I understand that it is the Braves strategy not to pay players more than the suggested slot bonus in the major league draft. It makes John Schuerholz and the Braves look pretty smart when they look at the cost effective way they have been able to improve their team through the years by identifying and developing talent through the amateur draft. It's one thing to look at other teams from a competitive angle and think, "If we can do it they should be able to do it," but it's a different a different story when you are the custodian of one of baseballs' best tools for bringing in talented players.
Braves president John Schuerholz heads the Rule 4 draft committee which may try to "hard slot" the amateur draft in future years. This would force teams to pay a set bonus to draftees depending on their draft slot. This is a practice the Braves have used successfully for years, but many experts believe it will be bad for baseball if the practice is mandated. Would Bo Jackson have played baseball if he was treated like just another athlete? More after the jump...
Let's deflate the biggest fallacy about slot bonuses right away. Many baseball execs and writers claim that hard slotting players will give small market teams a fighting chance. The simple fact is, nothing could be farther from the truth: paying over slot is what gives the small market teams a chance to get talented players. Why in the world would the best college pitcher in the draft sign with the Pittsburgh Pirates, a team who is going nowhere fast, when they know a hot young team like the Washington Nationals will pick him up later in the draft and he could help build a dynasty with Strasbourg and Harper? The equalizer is that the Pirates can compensate the player to be a trailblazer for their team because they've been saving money to sign him. Small market teams have been using this strategy for years to retain talented players who would not otherwise sign with their team. The fact is: paying over slot is a good thing and an important tool for small market teams.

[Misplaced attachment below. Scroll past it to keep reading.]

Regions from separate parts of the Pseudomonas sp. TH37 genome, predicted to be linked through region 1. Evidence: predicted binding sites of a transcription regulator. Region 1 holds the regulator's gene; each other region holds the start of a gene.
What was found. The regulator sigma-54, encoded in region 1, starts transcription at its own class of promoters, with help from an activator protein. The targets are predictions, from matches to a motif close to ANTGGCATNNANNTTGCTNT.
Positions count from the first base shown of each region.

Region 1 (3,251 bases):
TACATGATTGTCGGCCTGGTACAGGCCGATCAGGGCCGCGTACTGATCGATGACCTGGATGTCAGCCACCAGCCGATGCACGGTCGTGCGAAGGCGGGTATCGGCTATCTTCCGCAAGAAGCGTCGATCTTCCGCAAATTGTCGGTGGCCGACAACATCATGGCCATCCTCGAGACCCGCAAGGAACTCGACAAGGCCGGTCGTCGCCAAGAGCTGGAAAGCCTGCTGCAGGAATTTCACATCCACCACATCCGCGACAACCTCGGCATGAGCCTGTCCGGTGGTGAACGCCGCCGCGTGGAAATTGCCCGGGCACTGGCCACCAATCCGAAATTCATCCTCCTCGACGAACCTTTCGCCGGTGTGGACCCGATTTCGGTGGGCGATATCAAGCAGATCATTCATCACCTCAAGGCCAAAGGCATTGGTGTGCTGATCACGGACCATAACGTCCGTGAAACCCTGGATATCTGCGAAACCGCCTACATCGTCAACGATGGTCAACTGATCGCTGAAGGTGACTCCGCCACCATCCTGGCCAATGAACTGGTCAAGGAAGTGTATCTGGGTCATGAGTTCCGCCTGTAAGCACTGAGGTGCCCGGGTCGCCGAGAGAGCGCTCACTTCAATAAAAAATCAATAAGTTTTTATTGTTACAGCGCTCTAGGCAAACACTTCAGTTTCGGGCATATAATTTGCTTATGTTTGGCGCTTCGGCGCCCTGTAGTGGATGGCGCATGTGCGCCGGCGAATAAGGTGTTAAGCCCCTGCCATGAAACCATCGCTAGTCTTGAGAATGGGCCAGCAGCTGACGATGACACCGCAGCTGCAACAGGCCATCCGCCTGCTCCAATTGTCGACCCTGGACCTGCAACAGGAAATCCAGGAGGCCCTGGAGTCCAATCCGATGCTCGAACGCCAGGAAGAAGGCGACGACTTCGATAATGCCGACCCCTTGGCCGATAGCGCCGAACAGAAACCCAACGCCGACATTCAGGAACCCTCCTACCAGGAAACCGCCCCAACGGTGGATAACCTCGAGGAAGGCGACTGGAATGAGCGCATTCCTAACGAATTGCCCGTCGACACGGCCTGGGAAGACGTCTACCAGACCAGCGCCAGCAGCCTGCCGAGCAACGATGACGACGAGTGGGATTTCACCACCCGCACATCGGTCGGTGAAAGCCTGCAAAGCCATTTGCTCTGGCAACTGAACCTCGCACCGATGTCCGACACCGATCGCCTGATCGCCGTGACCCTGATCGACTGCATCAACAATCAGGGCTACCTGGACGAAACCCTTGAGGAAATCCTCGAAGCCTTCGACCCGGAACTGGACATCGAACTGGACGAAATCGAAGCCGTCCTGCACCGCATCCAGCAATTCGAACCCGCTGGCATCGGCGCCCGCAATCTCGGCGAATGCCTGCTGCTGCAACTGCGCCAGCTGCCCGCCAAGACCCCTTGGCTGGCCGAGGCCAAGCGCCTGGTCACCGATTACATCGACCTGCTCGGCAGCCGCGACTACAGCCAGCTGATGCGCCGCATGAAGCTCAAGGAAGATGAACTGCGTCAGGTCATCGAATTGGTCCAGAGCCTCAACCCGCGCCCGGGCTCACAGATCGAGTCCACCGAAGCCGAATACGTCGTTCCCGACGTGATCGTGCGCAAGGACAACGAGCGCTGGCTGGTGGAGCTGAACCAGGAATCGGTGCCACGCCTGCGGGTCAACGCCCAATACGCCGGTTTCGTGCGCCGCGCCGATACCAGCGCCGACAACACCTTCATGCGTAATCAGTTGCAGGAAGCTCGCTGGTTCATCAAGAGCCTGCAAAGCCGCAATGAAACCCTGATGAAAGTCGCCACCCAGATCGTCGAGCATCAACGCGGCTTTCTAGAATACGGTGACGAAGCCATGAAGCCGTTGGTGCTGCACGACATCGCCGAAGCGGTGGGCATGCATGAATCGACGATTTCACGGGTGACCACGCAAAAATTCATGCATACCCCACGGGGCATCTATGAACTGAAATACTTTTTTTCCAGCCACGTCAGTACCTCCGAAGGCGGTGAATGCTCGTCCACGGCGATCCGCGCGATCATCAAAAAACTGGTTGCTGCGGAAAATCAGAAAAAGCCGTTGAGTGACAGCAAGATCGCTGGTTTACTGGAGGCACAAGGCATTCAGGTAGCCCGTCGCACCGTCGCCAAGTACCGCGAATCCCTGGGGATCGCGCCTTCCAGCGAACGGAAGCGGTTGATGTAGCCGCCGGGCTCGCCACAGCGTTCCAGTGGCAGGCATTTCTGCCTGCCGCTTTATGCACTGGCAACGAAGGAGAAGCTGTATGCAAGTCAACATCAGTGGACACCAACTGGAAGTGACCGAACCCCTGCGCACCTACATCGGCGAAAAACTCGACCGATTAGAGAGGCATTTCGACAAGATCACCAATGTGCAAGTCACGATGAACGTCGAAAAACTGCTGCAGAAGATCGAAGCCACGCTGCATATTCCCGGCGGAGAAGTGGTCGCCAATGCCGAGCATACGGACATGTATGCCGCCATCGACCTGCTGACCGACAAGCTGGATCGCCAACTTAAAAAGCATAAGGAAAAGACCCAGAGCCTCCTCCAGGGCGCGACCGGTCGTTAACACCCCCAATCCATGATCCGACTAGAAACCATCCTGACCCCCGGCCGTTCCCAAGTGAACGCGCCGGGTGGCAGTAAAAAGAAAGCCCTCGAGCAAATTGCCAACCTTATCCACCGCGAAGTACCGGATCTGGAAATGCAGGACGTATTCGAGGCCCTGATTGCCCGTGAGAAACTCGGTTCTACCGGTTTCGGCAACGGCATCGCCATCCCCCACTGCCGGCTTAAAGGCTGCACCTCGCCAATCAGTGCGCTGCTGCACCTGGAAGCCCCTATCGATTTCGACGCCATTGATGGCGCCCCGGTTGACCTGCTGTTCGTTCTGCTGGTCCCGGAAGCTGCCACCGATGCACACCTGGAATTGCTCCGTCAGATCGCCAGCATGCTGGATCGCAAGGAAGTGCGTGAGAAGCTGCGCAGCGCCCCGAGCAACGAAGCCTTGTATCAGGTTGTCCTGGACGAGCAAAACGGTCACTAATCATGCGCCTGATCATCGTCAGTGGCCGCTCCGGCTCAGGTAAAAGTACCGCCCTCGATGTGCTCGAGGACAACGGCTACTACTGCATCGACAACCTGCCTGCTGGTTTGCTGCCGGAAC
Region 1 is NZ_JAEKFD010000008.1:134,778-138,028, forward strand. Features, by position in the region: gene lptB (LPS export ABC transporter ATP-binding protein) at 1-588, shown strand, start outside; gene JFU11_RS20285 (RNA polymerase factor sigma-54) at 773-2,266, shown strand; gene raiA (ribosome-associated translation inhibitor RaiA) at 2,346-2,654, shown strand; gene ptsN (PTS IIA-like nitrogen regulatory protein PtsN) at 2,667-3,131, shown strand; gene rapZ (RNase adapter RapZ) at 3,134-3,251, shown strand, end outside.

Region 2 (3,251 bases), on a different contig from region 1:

The next complaint we often hear from baseball execs is that draft bonuses are a risky investment on young and untested players. Here's the truth about draft bonuses: bonuses are a drop in the bucket to a major league baseball team. MLB teams spend about 6.5 million dollars on drafted players. This is a small portion of their annual budgets which average out nearly 100 million dollars. For 6.5 million dollars, baseball teams get to reserve the rights to up to 50 players for 7 years of cost controlled baseball. In 2002, the Brewers signed Prince Fielder for a slot record 2.4 million dollars and then were only required to pay him the league minimum for the first 3 years of his MLB career. It was the steal of the century. In 2007, the San Francisco Giants gave Madison Bumgarner 2 million dollars as the 10th overall draft pick. In 2010, they rode Bumgarner and fellow young arms Tim Lincecum and Matt Cain to a world series victory. They paid Bumgarner $400,000 for the entire season. The truth is that paying overslot is an amazing opportunity to retain young talent for a drop in the bucket compared to what you would pay for similar talent on the free agent market.
What dissapoints me most about the talk of hard slotting is the fact that Schuerholz doesn't seem to understand that being the head of the Rule 4 draft board makes him a custodian for the sport. His job is to put Major League Baseball above the agenda of his team. The simple fact is that bonuses allow baseball to retain marquee talent that might slip away to other sports. Baseball is a business and its a business that competes with football and basketball for ticket sales, advertising revenue, and merchandise sales. If baseball is going to create and sustain an advantage over competing sports, marquee athletes are the best way to do it. Baseball needs players who can make highlight reel plays, drive balls into the stratosphere, and light up speed guns. Young rising star athletes who can choose multiple paths to professional sports might have the choice of 4 free years of college after which they will have the immediate opportunity to play at the highest level of football or basketball; or they can sign with a baseball team, play several years in the minors, and hope things work out. Baseball teams need to be able to offer big bonuses to retain players like Bubba Starling or Matt Szczur. If they can't lockdown these players, then they risk losing the players along with their jersey and ticket sales to other sports.
John Schuerholz would be doing a great disservice to baseball if he leads the Rule 4 draft board to believe that hard slotting does not put small market teams at a disadvantage and is not a bad investment choice for the future of the game. The simple fact is that not one of the common arguments for hard slotting holds up when put under a microscope. How is it possible that the former president of a team known for one of the greatest two sport starts of the 20th century doesn't get why this would be a bad investment for the game?